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A trio of visionaries featured in new DVD setPosted Wednesday, December 17, 2008, at 11:04 PM
Murnau, Borzage and Fox
It could be argued that William Fox is the godfather of modern independent filmmaking. When patent company essentially owned and controlled the future of cinema it was Fox who decided to shake things up.
After starting a successful nickelodeon business on the East coast, Fox decided that the future of movies was in longer, more story-oriented stories. Taking on and ultimately defeating the Motion Picture Patent Company, or as it was also known 'The Edison Trust', he merged all his operations and began Fox Film Corporation in 1914, thus beginning an era in cinema that ushered in a new creative wave that would crest at the 1927 Academy Awards.
Sunrise and 7th Heaven, both products of Fox, won Best Picture and Best Director Oscar at the first Academy Award ceremony. These two films are the centerpieces of the new boxset Murnau, Borzage and Fox.
The set features 12 films, 10 from Frank Borzage and two from F.W. Murnau, as well as two exclusive coffee table books and a documentary about the trio.
The tale of Fox is tragic, but his vision and determination helped shape the way movies were made and the way they were enjoyed.
Winner of three Academy Awards, Sunrise could make its case for the best silent film of all time. Revolving around a married farmer (George O'Brien) who becomes involved with The Woman from the City (Margaret Livingston), Sunrise tells a story that is as poignant today as it was when the film debuted.
Murnau was a German expressionist director who caught the eye of Fox and produced two films for his studio. Murnau's Sunrise is a breath of fresh air even by today's standards. His blending miniatures with live action, superimposed special effects and sweeping camera shots will leave you amazed.
The documentary explains how a scaled set was used to give sense of depth to the film. They would use standard sized furniture in the foreground and have it become smaller and smaller as it grew further from the camera. They could use a room much smaller, but achieve the same element of depth as they would have with a large one, which resulted in a smaller hit to the budget of the film.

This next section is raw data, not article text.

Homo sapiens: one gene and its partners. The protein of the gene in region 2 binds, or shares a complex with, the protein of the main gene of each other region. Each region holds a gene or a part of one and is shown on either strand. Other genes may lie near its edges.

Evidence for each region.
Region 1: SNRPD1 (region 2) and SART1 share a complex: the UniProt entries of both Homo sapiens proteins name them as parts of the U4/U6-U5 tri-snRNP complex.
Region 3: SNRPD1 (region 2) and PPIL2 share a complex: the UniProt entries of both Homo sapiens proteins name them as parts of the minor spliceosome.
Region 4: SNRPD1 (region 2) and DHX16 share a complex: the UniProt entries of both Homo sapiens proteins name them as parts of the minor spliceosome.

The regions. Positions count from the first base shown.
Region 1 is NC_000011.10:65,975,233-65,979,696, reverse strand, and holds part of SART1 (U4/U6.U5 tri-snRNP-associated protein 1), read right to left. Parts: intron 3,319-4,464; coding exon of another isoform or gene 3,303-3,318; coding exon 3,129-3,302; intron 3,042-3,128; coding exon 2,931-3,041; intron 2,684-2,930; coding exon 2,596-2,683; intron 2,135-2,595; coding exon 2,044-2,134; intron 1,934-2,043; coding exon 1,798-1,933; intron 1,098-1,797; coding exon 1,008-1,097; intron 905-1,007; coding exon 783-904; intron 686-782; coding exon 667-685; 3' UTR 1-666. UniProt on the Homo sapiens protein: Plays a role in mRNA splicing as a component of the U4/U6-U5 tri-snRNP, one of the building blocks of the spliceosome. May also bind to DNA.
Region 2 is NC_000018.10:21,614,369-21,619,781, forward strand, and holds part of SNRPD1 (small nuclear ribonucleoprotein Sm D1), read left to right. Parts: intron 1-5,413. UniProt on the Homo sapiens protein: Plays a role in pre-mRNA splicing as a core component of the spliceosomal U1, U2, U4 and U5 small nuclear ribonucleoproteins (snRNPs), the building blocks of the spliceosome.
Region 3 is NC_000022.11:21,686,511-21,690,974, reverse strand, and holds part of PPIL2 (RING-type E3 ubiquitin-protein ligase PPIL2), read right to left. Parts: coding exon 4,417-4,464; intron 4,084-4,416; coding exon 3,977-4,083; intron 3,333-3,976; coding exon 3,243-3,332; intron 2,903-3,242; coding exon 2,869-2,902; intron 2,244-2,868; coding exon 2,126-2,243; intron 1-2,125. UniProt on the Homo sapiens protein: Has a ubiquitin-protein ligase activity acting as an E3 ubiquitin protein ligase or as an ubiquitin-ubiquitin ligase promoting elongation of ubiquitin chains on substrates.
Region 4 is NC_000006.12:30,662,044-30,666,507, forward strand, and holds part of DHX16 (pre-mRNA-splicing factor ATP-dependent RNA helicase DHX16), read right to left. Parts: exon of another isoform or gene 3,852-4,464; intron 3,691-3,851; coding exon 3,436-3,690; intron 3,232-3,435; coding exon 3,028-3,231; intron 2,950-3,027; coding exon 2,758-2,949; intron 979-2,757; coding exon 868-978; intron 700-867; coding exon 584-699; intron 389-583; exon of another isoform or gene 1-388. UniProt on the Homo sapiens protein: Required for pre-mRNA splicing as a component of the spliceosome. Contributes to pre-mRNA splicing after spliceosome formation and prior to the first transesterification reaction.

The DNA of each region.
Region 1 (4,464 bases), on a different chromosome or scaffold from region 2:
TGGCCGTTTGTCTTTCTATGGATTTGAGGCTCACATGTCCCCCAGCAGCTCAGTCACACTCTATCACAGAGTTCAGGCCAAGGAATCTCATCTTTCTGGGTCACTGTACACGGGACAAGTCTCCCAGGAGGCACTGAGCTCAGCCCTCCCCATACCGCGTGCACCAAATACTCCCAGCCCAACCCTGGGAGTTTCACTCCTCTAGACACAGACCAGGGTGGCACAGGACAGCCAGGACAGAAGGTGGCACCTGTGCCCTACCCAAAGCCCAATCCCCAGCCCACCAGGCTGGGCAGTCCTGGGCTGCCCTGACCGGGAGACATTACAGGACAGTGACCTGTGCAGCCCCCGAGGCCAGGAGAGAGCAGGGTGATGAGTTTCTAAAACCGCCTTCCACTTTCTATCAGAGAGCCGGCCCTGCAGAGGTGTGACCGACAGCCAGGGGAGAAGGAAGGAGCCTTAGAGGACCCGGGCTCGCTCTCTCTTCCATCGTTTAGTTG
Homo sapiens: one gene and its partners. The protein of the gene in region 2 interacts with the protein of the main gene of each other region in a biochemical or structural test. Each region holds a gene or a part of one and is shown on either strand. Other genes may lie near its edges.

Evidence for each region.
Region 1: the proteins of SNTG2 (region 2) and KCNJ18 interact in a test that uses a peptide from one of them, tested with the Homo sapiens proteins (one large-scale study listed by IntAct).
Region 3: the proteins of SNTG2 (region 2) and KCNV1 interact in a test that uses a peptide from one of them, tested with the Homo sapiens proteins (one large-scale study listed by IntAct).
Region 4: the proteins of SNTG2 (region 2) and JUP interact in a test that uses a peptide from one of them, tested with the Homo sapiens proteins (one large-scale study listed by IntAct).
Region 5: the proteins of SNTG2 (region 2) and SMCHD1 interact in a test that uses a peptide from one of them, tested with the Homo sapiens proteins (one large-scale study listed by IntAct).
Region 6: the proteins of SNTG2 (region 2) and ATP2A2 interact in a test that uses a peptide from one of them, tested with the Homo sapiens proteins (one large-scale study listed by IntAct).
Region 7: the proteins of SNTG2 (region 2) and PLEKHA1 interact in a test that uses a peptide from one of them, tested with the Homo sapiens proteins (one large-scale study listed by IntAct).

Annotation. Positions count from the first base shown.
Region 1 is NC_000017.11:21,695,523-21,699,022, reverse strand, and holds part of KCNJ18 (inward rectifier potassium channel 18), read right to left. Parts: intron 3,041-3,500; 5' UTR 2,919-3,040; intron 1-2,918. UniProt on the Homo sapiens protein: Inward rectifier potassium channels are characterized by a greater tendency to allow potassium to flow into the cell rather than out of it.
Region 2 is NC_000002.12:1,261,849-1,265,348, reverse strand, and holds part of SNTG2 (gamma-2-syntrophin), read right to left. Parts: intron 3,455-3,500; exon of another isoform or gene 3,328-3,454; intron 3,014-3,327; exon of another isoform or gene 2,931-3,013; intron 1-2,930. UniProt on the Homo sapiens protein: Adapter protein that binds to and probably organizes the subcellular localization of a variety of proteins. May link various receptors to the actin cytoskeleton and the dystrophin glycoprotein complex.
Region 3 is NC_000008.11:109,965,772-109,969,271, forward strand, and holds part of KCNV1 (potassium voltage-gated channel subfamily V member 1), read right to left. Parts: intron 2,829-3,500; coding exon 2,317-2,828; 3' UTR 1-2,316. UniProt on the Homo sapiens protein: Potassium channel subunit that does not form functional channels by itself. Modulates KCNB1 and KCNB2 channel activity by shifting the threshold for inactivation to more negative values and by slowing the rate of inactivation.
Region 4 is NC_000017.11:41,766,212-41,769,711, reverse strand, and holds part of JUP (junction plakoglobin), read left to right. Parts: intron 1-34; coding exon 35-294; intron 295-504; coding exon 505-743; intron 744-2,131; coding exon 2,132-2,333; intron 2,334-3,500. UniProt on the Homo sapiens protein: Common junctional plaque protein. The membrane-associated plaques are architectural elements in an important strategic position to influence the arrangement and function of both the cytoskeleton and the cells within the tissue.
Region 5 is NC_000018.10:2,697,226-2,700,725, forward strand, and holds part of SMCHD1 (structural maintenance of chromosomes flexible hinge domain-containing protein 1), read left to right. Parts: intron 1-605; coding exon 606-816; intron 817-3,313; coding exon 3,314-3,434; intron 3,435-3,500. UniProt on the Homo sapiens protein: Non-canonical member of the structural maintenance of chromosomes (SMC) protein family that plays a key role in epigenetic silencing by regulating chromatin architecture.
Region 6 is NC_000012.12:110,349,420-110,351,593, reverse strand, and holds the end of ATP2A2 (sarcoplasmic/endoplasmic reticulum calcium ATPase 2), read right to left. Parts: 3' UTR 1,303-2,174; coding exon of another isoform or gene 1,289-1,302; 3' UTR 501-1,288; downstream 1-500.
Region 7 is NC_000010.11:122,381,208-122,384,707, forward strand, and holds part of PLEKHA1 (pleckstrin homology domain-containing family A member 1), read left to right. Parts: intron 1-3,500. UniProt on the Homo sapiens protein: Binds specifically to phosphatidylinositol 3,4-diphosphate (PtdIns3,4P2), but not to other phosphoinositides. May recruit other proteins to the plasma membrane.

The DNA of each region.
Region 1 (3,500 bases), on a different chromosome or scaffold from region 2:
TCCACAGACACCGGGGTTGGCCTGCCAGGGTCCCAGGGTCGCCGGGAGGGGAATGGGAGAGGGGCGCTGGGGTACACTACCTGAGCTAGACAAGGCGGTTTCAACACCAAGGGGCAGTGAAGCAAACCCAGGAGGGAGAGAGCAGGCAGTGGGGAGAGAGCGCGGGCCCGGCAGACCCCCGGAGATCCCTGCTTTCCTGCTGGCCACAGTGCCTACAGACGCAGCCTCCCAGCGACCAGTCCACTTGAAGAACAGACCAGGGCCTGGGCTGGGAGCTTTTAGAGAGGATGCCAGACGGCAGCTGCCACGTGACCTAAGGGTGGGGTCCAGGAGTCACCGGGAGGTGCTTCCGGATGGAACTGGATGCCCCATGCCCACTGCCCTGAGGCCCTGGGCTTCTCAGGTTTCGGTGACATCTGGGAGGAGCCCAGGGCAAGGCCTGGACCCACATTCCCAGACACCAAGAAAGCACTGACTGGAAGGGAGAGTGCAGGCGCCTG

Along with Sunrise, 7th Heaven is another cinematic masterpiece. Where Murnau wows you with technical achievement, Borzage wows you with heart.
When Chico (Charles Farrell) helps the beautiful Diane (Janet Gaynor) hide from police after committing a petty crime, the two soon fall in love and begin their happily ever after. That is until Chico is called to fight in World War I and reportedly killed in action.
The film is a testament to the undying power of love. Injured in battle and blind, Chico struggles to find his way back to Diane and when to two are reunited, they melt together and bring a powerful film to an even more powerful ending.
Borzage is known as a romantic according to the documentary and you can see that in 7th Heaven as well as his other works. No matter what the subject matter and how the story would stray, there is always an underlying sense of the heart that permeates throughout his collection or work.
Gaynor is superb in both films and also earned an Academy Award for her performance. It is easy to see that she could have been a successful actress in today's cinema, with her entrancing presence and hypnotic eyes. The way she moves her body as she acts and what it conveys should be the measuring stick lifeless actresses use today.
One of the books focuses solely on Murnau's lost film 4 Devils. Lost in a vault fire, 4 Devils was considered by those who saw it as the greatest movie made up to that point. Murnau continued to push the boundaries of what cinema offered and the book offers a rare glimpse at the classic.
Other Borzage films included in the set are Lazybones, Street Angel, Lucky Star, They Had to See Paris, Liliom, After Tomorrow, Young America, Song O' My Heart and Bad Girl. In addition to Sunrise, City Girl is the only other Murnau offering.
Final Cut: Murnau, Borzage and Fox is a master study of an era of filmmaking that is slowly falling silent. A trio of true visionaries, Murnau, Borzage and Fox helped shape the foundation of what our current perception of cinema rests upon. Simply put -- this boxset is amazing.
4-out-of 4 Stars
Murnau, Borzage and Fox
12-disk boxset, including documentary and two coffee table books
Dir: Frank Borzage, F.W. Murnau
* Lazybones (1925)
* Street Angel (1928)
* Sunrise (1927)†
* Lucky Star (1929)
* They Had to See Paris (1929)
* City Girl (1930)†
* Liliom (1930)
* After Tomorrow
* Young America
* Song O' My Heart
* Bad Girl
* Murnau, Borzage and Fox documentary (2008)
* Two coffee table books
† Films directed by F.W. Murnau
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